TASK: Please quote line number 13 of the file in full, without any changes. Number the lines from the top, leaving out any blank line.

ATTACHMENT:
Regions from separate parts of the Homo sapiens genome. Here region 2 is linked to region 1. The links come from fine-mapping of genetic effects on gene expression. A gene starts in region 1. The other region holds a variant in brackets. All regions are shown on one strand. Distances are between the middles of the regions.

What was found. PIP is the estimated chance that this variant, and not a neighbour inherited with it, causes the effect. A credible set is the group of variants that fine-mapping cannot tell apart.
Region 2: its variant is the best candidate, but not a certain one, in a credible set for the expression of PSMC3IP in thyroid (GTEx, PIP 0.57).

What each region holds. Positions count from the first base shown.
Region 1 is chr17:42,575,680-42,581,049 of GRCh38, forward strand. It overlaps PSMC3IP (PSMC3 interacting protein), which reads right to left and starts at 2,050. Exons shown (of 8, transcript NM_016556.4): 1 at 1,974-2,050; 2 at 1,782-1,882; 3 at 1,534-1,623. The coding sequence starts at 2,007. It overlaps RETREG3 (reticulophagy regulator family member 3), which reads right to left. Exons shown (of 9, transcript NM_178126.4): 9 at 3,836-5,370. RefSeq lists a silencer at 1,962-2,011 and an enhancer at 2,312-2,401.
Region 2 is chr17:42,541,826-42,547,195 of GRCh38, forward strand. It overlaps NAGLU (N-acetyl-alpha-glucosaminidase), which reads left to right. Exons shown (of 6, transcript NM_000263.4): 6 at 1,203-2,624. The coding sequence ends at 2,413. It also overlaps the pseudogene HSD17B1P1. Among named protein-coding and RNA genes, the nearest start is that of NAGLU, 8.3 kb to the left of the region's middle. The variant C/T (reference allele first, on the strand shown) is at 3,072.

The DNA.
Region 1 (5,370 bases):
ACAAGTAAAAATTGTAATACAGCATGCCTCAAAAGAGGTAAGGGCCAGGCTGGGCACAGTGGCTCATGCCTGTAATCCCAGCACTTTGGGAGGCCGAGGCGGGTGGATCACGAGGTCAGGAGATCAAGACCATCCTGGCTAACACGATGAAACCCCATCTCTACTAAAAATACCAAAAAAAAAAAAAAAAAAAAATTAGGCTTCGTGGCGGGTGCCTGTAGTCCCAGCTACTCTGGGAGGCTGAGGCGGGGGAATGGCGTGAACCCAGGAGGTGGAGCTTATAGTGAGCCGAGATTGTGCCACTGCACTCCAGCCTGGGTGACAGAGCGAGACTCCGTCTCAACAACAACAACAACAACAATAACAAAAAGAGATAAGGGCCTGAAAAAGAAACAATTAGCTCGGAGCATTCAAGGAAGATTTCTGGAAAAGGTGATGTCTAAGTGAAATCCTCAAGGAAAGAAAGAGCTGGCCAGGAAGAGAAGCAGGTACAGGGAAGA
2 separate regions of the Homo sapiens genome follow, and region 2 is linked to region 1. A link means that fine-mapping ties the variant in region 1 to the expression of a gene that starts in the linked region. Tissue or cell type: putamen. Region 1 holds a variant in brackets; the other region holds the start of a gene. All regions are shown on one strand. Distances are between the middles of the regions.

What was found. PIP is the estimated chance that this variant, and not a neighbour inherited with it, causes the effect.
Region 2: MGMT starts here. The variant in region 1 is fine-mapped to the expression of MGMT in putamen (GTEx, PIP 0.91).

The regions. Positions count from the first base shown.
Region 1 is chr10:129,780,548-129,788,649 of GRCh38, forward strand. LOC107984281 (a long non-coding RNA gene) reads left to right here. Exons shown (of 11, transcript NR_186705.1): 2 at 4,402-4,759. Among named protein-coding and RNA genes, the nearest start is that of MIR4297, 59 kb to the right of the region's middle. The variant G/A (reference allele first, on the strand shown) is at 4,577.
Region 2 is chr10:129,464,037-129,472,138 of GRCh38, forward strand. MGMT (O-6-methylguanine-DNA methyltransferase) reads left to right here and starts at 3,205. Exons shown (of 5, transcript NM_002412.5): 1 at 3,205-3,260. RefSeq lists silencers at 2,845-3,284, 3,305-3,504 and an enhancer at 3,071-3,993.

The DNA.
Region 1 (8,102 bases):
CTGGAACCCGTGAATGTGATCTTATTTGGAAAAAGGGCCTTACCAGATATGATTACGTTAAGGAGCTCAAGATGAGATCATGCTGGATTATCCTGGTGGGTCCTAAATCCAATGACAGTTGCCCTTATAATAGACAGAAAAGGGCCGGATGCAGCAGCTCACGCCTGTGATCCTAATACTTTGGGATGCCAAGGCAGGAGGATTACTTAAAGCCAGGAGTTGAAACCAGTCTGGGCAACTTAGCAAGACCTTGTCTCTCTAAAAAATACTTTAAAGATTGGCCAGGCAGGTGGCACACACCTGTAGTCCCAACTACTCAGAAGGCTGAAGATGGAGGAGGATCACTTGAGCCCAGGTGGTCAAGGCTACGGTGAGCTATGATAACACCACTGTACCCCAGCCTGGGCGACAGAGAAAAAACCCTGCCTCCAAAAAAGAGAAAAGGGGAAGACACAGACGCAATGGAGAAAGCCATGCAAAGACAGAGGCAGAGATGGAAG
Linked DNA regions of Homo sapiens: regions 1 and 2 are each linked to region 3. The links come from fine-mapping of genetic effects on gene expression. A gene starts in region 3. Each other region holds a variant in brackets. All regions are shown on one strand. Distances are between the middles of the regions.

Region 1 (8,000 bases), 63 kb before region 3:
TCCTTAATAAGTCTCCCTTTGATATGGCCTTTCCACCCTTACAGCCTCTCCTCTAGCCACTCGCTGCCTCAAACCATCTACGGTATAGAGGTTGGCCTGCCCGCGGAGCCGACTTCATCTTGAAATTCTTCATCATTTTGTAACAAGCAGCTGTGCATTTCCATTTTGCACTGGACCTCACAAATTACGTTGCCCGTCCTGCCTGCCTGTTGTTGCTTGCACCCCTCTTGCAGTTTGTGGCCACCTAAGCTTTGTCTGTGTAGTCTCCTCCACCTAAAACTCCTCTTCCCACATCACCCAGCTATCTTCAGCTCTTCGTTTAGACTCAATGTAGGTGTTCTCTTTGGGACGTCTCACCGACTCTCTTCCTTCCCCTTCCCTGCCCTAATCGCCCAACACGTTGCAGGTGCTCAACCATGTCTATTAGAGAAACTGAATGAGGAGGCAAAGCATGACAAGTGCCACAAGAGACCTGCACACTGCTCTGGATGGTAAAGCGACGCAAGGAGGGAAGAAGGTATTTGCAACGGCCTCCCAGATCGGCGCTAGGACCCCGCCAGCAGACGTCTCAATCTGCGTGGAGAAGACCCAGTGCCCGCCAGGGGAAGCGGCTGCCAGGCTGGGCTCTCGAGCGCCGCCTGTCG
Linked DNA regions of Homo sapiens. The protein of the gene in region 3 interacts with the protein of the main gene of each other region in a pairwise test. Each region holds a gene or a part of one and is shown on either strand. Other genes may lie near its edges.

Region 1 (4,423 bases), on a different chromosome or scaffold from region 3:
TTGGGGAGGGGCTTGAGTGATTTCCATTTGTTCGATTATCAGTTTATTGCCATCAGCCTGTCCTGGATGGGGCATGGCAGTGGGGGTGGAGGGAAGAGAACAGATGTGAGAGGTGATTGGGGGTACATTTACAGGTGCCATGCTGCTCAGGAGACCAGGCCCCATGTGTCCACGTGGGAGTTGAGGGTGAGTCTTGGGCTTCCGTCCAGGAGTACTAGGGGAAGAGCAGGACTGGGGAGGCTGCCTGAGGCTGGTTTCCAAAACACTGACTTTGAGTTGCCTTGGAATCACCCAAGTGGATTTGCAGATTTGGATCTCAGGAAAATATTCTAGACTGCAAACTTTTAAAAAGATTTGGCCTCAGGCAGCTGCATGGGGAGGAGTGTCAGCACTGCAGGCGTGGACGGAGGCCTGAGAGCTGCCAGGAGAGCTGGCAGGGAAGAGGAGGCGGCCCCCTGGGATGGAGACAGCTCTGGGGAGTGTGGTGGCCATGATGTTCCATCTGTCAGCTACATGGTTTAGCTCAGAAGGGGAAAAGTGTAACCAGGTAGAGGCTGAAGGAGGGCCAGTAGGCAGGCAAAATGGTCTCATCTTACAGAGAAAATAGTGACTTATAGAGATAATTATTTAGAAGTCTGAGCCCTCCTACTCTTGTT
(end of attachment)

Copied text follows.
The regions. Positions count from the first base shown.